A Nature Lover's Guide to Redwood National Park Camping
Brian Baer/California State Parks
National Parks

A Nature Lover's Guide to Camping in Redwood National and State Parks

Immerse yourself in the world of the California coastal redwoods.

In Redwood National and State Parks, everyone comes to see how they measure up to the tallest trees in the world. Growing to nearly 370 feet tall, coast redwoods live up to 2,000 years old in northern California and southwest Oregon coast. And the 40,000 acres of ancient redwoods in these four parks—Redwood National Park, Prairie Creek State Park, Del Norte State Park, and Jedediah Smith State Park—account for 45 percent of the world’s last old-growth redwoods. They’re just one part of the protected, diverse ecosystem here, which stretches from the rugged Pacific Ocean to the heights of the coast range. 

There are no large lodging facilities within the parks’ boundaries, but those who come to enjoy the serenity of sharing space with the trees have a variety of camp sites to choose from—whether it’s for a quick weekend jaunt or a longer opportunity to reconnect with nature. From when to visit to when to book, use this guide for camping in and around Redwood National and State Parks.

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Camping in Redwood National and State Parks immerses travelers among the giant trees.

Jordan Siemens/Getty

What to know before you go

Redwood National and State Parks are a combination of four parks encompassing 133,000 acres. There are no formal entrance stations, and it’s possible to drive completely through the parks without realizing you’ve done so.

When to go

Year-round temperatures in this region are consistently in the mid-40s to low-60s Fahrenheit, so any time is possible. That said, spring to early summer is the best time to visit, when the forest is lush and green, and pale pink blossoms of native rhododendrons look like cotton candy puffs floating above wildflowers at the edge of trails. The coast redwoods are shrouded in cool fog in summer, but that weather also brings the most crowds. Mild winter conditions with the meditative sound of rushing creeks make colder months a sleeper hit—at least, when the weather cooperates.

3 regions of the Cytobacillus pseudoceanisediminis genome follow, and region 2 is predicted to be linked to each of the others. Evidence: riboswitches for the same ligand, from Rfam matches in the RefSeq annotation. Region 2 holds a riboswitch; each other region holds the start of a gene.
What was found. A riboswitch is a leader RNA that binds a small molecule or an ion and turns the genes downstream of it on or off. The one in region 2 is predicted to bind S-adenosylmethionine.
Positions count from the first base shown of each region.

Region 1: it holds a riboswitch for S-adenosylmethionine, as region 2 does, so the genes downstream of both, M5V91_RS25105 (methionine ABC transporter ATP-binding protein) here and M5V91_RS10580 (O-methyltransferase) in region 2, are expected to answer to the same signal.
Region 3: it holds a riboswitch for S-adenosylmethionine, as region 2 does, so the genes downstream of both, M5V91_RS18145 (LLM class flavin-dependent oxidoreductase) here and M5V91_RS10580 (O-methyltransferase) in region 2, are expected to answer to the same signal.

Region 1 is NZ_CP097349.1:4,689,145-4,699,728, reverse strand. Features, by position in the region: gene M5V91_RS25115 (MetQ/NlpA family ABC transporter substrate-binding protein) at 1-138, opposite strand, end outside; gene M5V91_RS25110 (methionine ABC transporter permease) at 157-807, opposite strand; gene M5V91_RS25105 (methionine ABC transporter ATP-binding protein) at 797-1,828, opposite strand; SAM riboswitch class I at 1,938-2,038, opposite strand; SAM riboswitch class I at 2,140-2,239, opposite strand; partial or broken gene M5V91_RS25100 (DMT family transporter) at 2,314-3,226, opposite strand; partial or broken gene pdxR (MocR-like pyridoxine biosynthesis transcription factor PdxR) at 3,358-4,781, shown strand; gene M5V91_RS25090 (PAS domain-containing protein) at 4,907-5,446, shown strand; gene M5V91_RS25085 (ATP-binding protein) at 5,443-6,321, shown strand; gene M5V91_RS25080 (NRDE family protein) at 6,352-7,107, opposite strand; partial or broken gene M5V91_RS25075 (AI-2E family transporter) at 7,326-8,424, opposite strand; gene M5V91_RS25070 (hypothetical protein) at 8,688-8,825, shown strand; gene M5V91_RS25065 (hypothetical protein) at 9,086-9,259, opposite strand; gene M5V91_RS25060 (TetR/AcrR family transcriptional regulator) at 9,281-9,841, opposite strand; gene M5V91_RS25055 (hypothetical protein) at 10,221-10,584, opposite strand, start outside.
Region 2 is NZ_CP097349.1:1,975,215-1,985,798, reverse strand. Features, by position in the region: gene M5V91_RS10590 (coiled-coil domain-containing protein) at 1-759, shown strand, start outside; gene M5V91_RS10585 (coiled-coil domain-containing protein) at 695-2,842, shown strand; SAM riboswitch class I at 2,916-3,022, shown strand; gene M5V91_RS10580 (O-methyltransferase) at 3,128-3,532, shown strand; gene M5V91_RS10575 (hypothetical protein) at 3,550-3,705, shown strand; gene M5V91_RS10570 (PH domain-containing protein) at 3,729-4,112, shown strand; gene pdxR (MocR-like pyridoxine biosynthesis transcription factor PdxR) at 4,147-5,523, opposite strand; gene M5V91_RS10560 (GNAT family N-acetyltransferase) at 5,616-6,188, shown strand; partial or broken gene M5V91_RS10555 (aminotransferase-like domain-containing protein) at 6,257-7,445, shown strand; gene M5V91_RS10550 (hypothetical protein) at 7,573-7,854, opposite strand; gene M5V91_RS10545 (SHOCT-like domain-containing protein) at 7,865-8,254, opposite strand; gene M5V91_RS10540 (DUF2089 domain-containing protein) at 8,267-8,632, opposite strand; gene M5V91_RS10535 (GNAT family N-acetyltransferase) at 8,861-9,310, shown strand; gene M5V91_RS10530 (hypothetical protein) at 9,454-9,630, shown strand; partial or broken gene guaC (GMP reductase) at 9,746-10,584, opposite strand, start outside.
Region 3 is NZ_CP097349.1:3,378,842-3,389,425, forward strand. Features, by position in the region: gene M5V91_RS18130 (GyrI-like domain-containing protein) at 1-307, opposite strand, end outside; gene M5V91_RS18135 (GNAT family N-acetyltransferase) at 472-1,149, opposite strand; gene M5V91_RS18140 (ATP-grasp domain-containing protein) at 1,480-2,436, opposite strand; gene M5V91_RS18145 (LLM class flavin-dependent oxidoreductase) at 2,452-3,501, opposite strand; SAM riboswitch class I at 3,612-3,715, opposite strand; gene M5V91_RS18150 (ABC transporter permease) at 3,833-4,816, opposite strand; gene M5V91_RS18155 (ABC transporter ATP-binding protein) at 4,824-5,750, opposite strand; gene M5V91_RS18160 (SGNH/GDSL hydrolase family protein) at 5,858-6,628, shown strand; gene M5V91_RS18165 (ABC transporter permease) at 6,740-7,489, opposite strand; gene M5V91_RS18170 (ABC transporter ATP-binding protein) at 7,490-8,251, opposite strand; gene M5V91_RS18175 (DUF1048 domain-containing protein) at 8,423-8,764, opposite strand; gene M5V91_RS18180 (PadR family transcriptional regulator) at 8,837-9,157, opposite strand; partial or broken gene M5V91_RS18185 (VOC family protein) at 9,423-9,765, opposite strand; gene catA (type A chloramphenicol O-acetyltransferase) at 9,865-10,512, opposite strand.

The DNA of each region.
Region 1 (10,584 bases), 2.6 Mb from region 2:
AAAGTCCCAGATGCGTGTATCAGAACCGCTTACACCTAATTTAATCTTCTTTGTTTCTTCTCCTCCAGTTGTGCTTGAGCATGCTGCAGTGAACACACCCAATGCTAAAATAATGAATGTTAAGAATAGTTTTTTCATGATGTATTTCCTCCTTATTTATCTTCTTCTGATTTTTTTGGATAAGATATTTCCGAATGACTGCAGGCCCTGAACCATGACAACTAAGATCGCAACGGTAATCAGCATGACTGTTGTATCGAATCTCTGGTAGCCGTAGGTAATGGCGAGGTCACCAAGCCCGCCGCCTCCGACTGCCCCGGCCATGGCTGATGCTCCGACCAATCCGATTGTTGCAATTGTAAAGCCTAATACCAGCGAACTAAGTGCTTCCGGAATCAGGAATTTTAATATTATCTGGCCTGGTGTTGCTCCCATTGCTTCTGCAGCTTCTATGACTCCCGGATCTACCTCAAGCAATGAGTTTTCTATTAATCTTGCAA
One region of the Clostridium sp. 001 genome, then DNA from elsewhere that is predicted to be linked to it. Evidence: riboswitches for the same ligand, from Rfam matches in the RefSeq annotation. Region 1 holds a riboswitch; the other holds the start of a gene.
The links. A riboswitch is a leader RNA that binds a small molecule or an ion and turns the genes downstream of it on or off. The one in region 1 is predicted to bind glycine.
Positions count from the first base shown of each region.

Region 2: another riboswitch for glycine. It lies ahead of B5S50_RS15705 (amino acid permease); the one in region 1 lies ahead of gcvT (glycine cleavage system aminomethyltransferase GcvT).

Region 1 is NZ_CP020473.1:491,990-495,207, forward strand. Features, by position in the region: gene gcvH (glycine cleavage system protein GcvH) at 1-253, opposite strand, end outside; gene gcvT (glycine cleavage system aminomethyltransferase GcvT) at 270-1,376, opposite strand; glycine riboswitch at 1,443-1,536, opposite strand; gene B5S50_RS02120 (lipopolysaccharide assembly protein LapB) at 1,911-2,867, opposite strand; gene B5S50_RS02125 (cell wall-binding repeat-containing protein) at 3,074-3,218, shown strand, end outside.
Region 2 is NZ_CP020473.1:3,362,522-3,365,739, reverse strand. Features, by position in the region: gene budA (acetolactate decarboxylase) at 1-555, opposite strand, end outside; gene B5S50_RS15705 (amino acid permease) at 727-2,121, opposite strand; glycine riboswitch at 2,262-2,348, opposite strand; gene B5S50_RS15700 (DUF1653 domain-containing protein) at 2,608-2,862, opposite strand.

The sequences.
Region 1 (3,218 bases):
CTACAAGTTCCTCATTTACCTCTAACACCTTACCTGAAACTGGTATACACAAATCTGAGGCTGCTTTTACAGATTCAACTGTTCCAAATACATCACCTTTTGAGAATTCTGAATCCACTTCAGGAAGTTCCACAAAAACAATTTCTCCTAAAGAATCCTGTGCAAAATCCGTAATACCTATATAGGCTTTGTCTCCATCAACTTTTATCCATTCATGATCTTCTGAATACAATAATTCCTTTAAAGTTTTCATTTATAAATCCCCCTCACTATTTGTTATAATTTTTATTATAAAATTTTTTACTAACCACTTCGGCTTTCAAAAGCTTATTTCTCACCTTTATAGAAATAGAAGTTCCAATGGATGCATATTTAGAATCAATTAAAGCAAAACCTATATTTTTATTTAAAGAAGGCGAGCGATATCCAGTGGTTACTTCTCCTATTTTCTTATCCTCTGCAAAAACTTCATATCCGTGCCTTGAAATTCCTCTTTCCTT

How far in advance to book

Campgrounds at Redwood National and State Parks are extremely popular and may be full at any time of year, so reservations are strongly recommended. The four developed campgrounds in the state parks offer reservations up to six months in advance through ReserveCalifornia. For all of the seven backcountry campsites in the parks, free backcountry permits are required and can be requested (online only) up to 180 days in advance.

Download park information before you visit

The region is known more for its tall trees than for its cell service, so download trusted park sources like the National Park Service Mobile App before your trip. Most digital navigation systems have misdirected visitors, so use your pre-digital navigation skills like reading road signs and the park map to safely get around.